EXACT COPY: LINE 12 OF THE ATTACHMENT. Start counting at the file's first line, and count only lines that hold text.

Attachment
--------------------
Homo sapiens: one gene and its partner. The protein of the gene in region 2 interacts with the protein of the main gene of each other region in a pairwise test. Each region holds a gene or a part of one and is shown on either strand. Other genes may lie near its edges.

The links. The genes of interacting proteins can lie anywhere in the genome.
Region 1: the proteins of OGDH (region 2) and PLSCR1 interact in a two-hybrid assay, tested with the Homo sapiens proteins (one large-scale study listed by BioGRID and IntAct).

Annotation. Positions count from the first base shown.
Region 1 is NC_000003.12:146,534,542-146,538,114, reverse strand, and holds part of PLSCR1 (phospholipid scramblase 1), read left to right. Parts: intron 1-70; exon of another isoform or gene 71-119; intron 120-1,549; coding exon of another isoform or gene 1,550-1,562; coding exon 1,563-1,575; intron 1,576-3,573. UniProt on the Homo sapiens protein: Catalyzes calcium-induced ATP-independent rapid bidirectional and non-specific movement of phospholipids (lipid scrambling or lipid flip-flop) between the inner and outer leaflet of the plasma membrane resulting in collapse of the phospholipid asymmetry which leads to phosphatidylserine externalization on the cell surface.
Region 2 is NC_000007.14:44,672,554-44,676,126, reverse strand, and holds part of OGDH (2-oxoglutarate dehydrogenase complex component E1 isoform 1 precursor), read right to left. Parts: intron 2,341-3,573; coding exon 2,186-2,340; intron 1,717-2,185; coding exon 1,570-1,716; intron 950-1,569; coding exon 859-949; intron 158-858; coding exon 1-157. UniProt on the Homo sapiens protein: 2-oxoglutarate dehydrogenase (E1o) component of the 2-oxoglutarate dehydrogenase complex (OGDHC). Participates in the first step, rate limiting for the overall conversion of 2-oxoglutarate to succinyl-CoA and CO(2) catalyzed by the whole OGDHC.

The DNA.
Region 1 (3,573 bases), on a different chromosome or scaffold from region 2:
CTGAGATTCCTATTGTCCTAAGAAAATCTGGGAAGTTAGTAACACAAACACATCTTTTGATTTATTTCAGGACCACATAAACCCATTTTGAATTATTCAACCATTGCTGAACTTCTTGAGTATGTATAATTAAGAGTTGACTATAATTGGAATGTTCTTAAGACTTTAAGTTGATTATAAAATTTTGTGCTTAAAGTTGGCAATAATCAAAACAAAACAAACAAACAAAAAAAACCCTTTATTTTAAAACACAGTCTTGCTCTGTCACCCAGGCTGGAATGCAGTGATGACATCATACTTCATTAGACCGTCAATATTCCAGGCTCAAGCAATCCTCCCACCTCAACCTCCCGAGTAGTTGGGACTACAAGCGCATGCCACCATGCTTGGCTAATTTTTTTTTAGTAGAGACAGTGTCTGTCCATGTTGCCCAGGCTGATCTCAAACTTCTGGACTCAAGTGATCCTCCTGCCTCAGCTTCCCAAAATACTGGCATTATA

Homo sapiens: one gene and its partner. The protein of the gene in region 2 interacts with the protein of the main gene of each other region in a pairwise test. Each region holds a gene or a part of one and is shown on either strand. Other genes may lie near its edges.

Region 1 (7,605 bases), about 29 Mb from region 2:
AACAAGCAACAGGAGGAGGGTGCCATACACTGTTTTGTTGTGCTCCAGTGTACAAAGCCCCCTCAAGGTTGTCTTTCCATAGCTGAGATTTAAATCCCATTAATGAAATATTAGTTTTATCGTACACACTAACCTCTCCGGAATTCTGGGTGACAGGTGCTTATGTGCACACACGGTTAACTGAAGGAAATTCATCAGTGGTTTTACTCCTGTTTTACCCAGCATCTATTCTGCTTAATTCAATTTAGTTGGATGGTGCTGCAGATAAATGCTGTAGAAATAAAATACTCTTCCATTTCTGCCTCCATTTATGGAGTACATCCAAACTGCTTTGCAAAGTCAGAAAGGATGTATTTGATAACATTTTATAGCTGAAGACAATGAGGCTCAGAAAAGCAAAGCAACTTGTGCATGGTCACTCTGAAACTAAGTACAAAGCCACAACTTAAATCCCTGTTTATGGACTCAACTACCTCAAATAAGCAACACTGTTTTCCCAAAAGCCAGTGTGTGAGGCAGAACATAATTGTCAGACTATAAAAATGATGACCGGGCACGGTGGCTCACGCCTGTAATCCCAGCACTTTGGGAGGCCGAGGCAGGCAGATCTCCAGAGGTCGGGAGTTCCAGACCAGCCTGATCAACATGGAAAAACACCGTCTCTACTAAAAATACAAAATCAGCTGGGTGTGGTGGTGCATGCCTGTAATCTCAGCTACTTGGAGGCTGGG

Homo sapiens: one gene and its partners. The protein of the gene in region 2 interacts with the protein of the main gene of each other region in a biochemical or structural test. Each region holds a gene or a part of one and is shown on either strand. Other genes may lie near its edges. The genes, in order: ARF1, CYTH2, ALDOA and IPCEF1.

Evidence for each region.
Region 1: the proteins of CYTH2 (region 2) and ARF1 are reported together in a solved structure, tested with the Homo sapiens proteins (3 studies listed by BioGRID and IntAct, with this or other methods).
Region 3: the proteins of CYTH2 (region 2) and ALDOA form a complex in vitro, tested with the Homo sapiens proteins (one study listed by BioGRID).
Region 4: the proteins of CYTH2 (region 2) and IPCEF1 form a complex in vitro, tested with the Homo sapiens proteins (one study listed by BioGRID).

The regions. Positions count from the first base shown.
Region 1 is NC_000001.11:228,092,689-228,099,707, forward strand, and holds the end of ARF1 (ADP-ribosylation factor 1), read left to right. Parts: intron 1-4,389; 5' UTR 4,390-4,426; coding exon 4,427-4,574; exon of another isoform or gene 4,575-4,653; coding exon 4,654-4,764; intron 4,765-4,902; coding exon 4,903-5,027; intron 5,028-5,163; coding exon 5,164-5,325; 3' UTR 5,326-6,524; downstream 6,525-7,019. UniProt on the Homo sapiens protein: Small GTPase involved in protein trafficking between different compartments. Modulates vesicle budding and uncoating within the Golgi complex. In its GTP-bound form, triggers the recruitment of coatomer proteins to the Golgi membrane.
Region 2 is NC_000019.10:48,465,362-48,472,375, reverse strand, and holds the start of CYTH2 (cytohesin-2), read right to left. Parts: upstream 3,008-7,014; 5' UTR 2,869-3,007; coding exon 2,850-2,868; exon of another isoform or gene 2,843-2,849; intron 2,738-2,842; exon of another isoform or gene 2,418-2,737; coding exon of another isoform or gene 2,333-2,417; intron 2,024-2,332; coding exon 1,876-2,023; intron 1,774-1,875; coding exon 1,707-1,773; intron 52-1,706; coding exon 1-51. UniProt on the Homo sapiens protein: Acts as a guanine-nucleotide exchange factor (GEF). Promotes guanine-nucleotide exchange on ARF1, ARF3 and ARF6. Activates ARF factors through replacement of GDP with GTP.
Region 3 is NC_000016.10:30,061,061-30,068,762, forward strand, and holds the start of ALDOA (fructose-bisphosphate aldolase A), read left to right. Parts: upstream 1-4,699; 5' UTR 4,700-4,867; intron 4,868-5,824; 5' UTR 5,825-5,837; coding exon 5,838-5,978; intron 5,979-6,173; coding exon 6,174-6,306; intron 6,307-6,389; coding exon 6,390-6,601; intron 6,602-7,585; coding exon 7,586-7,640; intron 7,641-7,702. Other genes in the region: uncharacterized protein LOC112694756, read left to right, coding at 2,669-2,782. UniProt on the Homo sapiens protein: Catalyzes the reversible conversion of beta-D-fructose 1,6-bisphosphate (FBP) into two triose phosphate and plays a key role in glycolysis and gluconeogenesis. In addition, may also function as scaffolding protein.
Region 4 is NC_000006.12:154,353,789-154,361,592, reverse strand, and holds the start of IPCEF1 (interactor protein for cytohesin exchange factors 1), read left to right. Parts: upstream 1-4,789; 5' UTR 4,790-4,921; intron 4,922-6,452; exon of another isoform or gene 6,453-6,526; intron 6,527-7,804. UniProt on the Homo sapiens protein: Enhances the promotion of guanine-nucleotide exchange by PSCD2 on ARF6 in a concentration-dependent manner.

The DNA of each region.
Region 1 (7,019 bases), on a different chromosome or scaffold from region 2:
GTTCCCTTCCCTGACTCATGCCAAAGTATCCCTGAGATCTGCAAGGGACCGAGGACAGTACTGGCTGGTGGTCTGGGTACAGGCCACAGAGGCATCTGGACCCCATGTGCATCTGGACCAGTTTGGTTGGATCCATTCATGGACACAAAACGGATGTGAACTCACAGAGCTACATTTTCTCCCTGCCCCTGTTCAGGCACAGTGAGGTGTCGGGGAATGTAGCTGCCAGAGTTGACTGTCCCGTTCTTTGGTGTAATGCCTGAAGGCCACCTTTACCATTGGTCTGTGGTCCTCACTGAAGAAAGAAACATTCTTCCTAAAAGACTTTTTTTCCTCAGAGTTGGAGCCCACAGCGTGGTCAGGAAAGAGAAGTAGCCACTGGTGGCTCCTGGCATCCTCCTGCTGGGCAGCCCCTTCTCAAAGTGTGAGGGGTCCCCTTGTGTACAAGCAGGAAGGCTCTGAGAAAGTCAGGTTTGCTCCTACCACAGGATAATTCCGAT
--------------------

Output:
AACAAGCAACAGGAGGAGGGTGCCATACACTGTTTTGTTGTGCTCCAGTGTACAAAGCCCCCTCAAGGTTGTCTTTCCATAGCTGAGATTTAAATCCCATTAATGAAATATTAGTTTTATCGTACACACTAACCTCTCCGGAATTCTGGGTGACAGGTGCTTATGTGCACACACGGTTAACTGAAGGAAATTCATCAGTGGTTTTACTCCTGTTTTACCCAGCATCTATTCTGCTTAATTCAATTTAGTTGGATGGTGCTGCAGATAAATGCTGTAGAAATAAAATACTCTTCCATTTCTGCCTCCATTTATGGAGTACATCCAAACTGCTTTGCAAAGTCAGAAAGGATGTATTTGATAACATTTTATAGCTGAAGACAATGAGGCTCAGAAAAGCAAAGCAACTTGTGCATGGTCACTCTGAAACTAAGTACAAAGCCACAACTTAAATCCCTGTTTATGGACTCAACTACCTCAAATAAGCAACACTGTTTTCCCAAAAGCCAGTGTGTGAGGCAGAACATAATTGTCAGACTATAAAAATGATGACCGGGCACGGTGGCTCACGCCTGTAATCCCAGCACTTTGGGAGGCCGAGGCAGGCAGATCTCCAGAGGTCGGGAGTTCCAGACCAGCCTGATCAACATGGAAAAACACCGTCTCTACTAAAAATACAAAATCAGCTGGGTGTGGTGGTGCATGCCTGTAATCTCAGCTACTTGGAGGCTGGG